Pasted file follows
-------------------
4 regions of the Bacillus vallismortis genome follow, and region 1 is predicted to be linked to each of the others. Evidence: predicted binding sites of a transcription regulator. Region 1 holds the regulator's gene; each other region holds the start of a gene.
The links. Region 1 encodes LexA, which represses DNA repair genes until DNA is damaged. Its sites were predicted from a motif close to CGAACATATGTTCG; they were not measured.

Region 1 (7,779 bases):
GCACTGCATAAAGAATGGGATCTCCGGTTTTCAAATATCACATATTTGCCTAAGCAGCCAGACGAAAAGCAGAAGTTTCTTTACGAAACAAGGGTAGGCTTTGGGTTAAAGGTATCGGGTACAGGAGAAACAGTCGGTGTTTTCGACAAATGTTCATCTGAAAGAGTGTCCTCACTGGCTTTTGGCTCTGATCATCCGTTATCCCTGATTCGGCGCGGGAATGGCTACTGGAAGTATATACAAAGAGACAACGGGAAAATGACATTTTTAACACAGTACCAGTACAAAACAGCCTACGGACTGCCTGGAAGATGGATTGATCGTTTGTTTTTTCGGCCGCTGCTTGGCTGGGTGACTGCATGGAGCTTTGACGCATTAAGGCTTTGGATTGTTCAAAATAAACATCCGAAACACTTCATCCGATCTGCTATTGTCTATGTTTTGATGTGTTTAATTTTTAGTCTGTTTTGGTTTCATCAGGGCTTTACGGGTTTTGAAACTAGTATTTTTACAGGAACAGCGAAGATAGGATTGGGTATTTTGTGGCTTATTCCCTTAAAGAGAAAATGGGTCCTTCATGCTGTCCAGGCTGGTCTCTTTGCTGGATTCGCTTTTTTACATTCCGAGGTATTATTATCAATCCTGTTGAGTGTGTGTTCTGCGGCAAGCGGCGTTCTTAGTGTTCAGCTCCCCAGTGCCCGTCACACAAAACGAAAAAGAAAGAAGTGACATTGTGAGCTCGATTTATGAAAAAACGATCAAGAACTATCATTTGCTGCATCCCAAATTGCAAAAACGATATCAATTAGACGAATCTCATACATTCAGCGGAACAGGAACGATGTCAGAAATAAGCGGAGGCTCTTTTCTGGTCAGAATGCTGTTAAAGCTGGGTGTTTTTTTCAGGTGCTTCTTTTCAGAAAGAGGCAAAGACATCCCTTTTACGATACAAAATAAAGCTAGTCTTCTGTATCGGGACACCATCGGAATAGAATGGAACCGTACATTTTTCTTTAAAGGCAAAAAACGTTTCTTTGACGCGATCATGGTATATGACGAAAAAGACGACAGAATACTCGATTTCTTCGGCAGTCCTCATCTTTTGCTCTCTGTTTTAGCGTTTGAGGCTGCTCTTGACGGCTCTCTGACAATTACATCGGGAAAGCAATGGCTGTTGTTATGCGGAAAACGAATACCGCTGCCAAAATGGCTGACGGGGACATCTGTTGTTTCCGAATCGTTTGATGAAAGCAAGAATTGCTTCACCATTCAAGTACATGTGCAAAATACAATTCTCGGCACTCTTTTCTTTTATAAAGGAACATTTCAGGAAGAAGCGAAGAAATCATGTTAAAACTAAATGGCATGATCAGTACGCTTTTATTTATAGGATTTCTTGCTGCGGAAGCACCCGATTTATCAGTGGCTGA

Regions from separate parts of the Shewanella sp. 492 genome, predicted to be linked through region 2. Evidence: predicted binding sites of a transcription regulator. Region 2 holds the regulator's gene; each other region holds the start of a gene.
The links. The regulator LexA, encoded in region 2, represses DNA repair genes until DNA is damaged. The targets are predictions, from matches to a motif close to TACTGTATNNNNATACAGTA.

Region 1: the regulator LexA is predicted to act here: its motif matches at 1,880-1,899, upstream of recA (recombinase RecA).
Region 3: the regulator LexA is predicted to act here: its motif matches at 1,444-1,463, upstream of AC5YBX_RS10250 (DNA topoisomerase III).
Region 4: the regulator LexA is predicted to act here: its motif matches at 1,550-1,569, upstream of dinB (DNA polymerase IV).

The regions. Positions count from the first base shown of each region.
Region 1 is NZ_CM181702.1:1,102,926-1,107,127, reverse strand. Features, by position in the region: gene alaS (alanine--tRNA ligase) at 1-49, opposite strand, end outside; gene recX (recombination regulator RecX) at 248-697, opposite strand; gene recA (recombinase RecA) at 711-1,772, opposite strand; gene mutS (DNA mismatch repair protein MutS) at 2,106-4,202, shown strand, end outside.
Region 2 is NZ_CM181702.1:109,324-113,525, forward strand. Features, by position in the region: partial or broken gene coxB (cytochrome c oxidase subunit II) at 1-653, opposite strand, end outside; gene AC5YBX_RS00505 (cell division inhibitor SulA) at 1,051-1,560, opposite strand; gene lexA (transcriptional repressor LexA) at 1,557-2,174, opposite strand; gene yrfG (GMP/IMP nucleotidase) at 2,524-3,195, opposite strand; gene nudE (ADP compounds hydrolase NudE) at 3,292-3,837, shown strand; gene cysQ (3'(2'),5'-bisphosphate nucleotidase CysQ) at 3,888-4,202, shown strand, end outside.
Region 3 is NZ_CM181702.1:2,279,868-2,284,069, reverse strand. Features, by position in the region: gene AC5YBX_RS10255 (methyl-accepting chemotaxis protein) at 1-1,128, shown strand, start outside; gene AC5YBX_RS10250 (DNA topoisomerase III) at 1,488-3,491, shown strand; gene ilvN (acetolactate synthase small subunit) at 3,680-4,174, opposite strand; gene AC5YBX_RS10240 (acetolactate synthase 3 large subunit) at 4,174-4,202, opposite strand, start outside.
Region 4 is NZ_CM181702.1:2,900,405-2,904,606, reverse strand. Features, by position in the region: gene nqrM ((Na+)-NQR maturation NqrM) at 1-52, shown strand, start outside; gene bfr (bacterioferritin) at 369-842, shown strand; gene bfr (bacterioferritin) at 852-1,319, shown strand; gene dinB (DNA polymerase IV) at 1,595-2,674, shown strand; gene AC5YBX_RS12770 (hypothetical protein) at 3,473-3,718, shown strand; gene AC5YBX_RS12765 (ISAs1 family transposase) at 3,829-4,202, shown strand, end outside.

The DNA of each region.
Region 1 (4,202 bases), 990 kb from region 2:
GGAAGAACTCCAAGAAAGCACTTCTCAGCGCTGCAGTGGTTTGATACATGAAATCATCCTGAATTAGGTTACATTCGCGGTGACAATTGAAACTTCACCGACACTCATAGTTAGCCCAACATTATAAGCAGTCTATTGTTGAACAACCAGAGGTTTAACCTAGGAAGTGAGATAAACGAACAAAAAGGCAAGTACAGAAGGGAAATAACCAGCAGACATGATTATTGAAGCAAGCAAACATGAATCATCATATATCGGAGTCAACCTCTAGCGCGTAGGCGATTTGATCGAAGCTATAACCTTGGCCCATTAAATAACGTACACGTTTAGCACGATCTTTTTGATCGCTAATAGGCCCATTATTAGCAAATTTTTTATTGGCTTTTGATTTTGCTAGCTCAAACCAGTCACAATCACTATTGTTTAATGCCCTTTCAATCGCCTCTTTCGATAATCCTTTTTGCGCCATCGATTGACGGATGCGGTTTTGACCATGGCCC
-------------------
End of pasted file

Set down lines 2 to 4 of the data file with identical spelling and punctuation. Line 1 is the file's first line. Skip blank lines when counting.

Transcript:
The links. Region 1 encodes LexA, which represses DNA repair genes until DNA is damaged. Its sites were predicted from a motif close to CGAACATATGTTCG; they were not measured.

Region 1 (7,779 bases):
GCACTGCATAAAGAATGGGATCTCCGGTTTTCAAATATCACATATTTGCCTAAGCAGCCAGACGAAAAGCAGAAGTTTCTTTACGAAACAAGGGTAGGCTTTGGGTTAAAGGTATCGGGTACAGGAGAAACAGTCGGTGTTTTCGACAAATGTTCATCTGAAAGAGTGTCCTCACTGGCTTTTGGCTCTGATCATCCGTTATCCCTGATTCGGCGCGGGAATGGCTACTGGAAGTATATACAAAGAGACAACGGGAAAATGACATTTTTAACACAGTACCAGTACAAAACAGCCTACGGACTGCCTGGAAGATGGATTGATCGTTTGTTTTTTCGGCCGCTGCTTGGCTGGGTGACTGCATGGAGCTTTGACGCATTAAGGCTTTGGATTGTTCAAAATAAACATCCGAAACACTTCATCCGATCTGCTATTGTCTATGTTTTGATGTGTTTAATTTTTAGTCTGTTTTGGTTTCATCAGGGCTTTACGGGTTTTGAAACTAGTATTTTTACAGGAACAGCGAAGATAGGATTGGGTATTTTGTGGCTTATTCCCTTAAAGAGAAAATGGGTCCTTCATGCTGTCCAGGCTGGTCTCTTTGCTGGATTCGCTTTTTTACATTCCGAGGTATTATTATCAATCCTGTTGAGTGTGTGTTCTGCGGCAAGCGGCGTTCTTAGTGTTCAGCTCCCCAGTGCCCGTCACACAAAACGAAAAAGAAAGAAGTGACATTGTGAGCTCGATTTATGAAAAAACGATCAAGAACTATCATTTGCTGCATCCCAAATTGCAAAAACGATATCAATTAGACGAATCTCATACATTCAGCGGAACAGGAACGATGTCAGAAATAAGCGGAGGCTCTTTTCTGGTCAGAATGCTGTTAAAGCTGGGTGTTTTTTTCAGGTGCTTCTTTTCAGAAAGAGGCAAAGACATCCCTTTTACGATACAAAATAAAGCTAGTCTTCTGTATCGGGACACCATCGGAATAGAATGGAACCGTACATTTTTCTTTAAAGGCAAAAAACGTTTCTTTGACGCGATCATGGTATATGACGAAAAAGACGACAGAATACTCGATTTCTTCGGCAGTCCTCATCTTTTGCTCTCTGTTTTAGCGTTTGAGGCTGCTCTTGACGGCTCTCTGACAATTACATCGGGAAAGCAATGGCTGTTGTTATGCGGAAAACGAATACCGCTGCCAAAATGGCTGACGGGGACATCTGTTGTTTCCGAATCGTTTGATGAAAGCAAGAATTGCTTCACCATTCAAGTACATGTGCAAAATACAATTCTCGGCACTCTTTTCTTTTATAAAGGAACATTTCAGGAAGAAGCGAAGAAATCATGTTAAAACTAAATGGCATGATCAGTACGCTTTTATTTATAGGATTTCTTGCTGCGGAAGCACCCGATTTATCAGTGGCTGA